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If you have lost most or all of your teeth, one question is probably at the forefront of your mind; how best to replace them. The answer depends on how important preserving your jawbone and maintaining a stable bite is to you.
If you are already comparing All-on-4® to full-mouth individual dental implants, you may already be aware of the lesser-known benefits dental implants provide.
While the longevity, stability, and appearance of dental implants are easy to appreciate, many people don’t know what is arguably the most important advantage of dental implants.
What Is Jawbone Resorption?
Jawbone resorption is a destructive process that causes bone loss and jaw deterioration. Resorption in the jawbone is caused by a lack of stimulation once provided by healthy tooth roots.
Tooth loss involves not only the visible portion — or crown — but also the root. When several teeth are missing, the underlying bone loses density and mass, eventually leading to the appearance of a thin, narrow jaw and chin.
With less support, lower facial features can also become distorted, causing one’s face to look shrunken and prematurely aged.
What Other Tooth Replacement Options Do You Have?
A number of options exist to address the cosmetic and functional concerns caused by significant tooth loss.
Your tooth replacement options include the following:
- Bridgework and partials
- Traditional dentures
- Implant retained dentures
- Implant-supported or All-on-4® Dental Implants
- Full-mouth, individual dental implants
If you have a few healthy and well-placed teeth remaining, partial dentures and bridgework can be the least expensive option. However, with most of your teeth gone, this tooth replacement method often fails to offer long-lasting stability for confident chewing. Depending on the number of healthy teeth you have, and the reason for your tooth loss, jawbone resorption may progress.
Dentures can also offer a satisfactory cosmetic solution for tooth loss, but their functional benefits lack the stability of a healthy bite. Tooth roots remain missing because dentures only replace the visible portion of teeth. Receiving two implants per arch to help secure your dentures should prevent them from moving too much or falling out, but it leaves almost all of your tooth roots unreplaced and does not slow resorption.
Pros and Cons of Full Mouth Dental Implants
Pros of Full-Mouth Dental Implants
Choosing individual dental implants to replace all or most of your teeth provides a permanent solution with many advantages.
- Individual full-mouth dental implants look, feel, and function like your own natural healthy teeth.
- Individual full-mouth dental implants replace the whole tooth with strong titanium posts and beautiful, life-like crowns that resist staining and don’t decay.
- Individual full-mouth dental implants provide the most stimulation for your jaw to prevent resorption.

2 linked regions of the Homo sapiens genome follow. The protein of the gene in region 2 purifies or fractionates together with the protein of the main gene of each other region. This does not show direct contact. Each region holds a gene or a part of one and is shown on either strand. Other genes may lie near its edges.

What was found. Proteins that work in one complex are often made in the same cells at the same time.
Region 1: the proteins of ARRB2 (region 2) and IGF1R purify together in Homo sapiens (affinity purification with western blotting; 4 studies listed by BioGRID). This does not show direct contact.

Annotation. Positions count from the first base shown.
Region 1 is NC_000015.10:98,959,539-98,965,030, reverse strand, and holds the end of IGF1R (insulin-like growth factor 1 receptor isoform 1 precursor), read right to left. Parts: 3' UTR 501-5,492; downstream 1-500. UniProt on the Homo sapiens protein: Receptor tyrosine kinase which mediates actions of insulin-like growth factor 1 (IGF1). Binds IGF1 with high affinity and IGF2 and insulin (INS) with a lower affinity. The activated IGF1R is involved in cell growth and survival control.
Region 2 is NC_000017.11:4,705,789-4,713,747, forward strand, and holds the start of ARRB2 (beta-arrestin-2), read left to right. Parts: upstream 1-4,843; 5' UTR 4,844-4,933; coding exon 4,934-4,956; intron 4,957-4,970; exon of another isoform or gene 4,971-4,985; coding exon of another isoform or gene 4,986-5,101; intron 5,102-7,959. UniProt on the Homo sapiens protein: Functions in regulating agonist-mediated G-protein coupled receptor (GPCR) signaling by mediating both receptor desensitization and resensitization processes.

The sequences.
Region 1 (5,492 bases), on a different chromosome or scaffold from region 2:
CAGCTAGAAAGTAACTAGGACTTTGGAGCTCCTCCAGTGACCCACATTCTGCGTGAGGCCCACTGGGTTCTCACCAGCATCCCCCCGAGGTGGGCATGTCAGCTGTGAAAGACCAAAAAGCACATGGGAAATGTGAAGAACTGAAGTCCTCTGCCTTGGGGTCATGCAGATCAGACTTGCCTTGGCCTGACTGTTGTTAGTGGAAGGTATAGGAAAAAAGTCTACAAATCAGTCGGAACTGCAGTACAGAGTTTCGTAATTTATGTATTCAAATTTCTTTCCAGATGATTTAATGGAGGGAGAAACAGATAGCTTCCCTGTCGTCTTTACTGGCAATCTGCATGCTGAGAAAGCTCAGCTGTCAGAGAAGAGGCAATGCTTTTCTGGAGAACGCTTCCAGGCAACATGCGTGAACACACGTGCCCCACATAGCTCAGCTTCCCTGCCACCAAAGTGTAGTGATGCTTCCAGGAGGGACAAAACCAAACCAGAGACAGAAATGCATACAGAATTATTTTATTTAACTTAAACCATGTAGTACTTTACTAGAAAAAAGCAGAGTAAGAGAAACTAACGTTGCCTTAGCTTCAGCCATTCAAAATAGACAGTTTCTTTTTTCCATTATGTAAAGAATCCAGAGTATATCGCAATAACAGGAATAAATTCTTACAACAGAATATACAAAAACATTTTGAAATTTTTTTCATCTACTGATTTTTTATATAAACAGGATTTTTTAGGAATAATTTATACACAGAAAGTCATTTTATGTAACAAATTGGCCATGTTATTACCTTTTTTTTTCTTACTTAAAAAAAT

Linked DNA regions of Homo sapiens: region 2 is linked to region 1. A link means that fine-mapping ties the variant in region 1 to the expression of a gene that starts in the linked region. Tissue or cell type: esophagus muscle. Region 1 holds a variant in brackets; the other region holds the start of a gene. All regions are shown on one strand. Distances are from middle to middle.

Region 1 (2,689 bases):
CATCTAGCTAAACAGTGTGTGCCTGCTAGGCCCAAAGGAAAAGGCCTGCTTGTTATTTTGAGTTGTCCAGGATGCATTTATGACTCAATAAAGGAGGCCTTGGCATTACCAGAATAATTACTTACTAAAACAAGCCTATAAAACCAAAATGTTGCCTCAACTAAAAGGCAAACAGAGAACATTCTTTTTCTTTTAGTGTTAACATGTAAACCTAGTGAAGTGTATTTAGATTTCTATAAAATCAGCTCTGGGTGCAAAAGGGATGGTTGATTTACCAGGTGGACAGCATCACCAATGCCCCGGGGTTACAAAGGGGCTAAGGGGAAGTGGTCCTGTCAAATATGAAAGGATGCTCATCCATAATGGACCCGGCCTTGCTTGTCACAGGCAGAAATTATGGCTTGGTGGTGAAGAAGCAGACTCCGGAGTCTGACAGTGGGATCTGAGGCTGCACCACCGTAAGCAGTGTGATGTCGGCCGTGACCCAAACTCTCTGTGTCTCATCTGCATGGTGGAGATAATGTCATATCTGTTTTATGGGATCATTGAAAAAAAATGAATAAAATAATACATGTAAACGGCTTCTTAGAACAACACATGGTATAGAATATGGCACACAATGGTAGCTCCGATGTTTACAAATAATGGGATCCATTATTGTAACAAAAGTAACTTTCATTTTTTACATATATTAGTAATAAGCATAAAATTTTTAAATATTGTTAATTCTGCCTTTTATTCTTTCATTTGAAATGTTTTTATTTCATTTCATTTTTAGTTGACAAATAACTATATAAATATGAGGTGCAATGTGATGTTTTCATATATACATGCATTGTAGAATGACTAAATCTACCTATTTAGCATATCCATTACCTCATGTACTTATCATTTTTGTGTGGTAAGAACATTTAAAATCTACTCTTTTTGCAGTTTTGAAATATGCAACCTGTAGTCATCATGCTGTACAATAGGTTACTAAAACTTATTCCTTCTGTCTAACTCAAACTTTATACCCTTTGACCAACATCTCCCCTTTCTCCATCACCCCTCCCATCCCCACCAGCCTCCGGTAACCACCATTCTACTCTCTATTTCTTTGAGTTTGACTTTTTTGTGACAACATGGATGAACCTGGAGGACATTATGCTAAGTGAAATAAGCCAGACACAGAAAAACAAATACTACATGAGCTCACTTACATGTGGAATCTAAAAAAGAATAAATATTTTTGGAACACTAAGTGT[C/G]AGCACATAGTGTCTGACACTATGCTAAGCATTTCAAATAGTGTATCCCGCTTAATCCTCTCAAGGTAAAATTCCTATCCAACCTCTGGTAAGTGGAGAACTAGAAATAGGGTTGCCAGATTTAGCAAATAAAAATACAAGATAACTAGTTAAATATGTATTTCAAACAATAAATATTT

- Individual full-mouth dental implants require no special tools or additional upkeep. Just brush and floss as you would your natural teeth.
Even though cavities don’t affect dental implants, bacteria still accumulate on the surfaces of your mouth and between the implants, so they must be brushed and flossed daily.
Cons of Full Mouth Dental Implants
While individual dental implants provide the most stimulation for the jawbone and are considered the best tooth replacement option by many dentists, there are a few drawbacks:
- Individual full-mouth dental implants are the most expensive full-mouth restoration solution.
- Individual full-mouth dental implants can take weeks or months to fully heal.
- Individual full-mouth dental implants may require bone and gum grafting before the procedure, which can involve two separate and significant healing processes and several months to complete.
Pros and Cons of All-on-4®
Pros of All-on-4®
A scientific breakthrough, All-on-4® offers these benefits:
- All-on-4® dental implants involve an advanced placement technique to replace full arches of missing teeth with only four dental implants as opposed to other implant-supported dentures requiring six or more implants and often bone grafting as well. All-on-4® dental implants typically do not require bone grafting due to their strategic placement.
- All-on-4® dental implants provide considerable bite stability and stimulation for the jawbone to help prevent resorption.
- All-on-4® dental implants are typically associated with a shorter healing time and faster results.
- All-on-4® dental implants are more affordable than individual dental implants.
Cons of All-on-4®
All-on-4® dental implants are a more economical way to replace full arches of teeth, but they include some disadvantages as well:
- All-on-4® dental implants are attached to dentures rather than individual crowns, so they cannot match the realistic appearance of individual implants.
- All-on-4® dental implants offer a much-improved bite compared to other tooth replacement options but don’t match the natural feeling and function of individual implants.
- All-on-4® dental implants require special dental tools to clean under the gums because while they can be brushed, they cannot be flossed.
These tooth replacement options offer unique advantages, and your decision should be based on your specific needs and circumstances.
If individual dental implants seem out of your price range right now, choosing All-on-4® doesn’t mean you can’t switch to individual implants later, and you will already have at least four inserted.
Full-Mouth, Individual Dental Implants & All-on-4® in Chicago, IL
Chicago Dental Arts provides the meticulous placement of individual and All-on-4® for our patients in Chicago, Skokie, and beyond. Call us today at (312) 642-6631.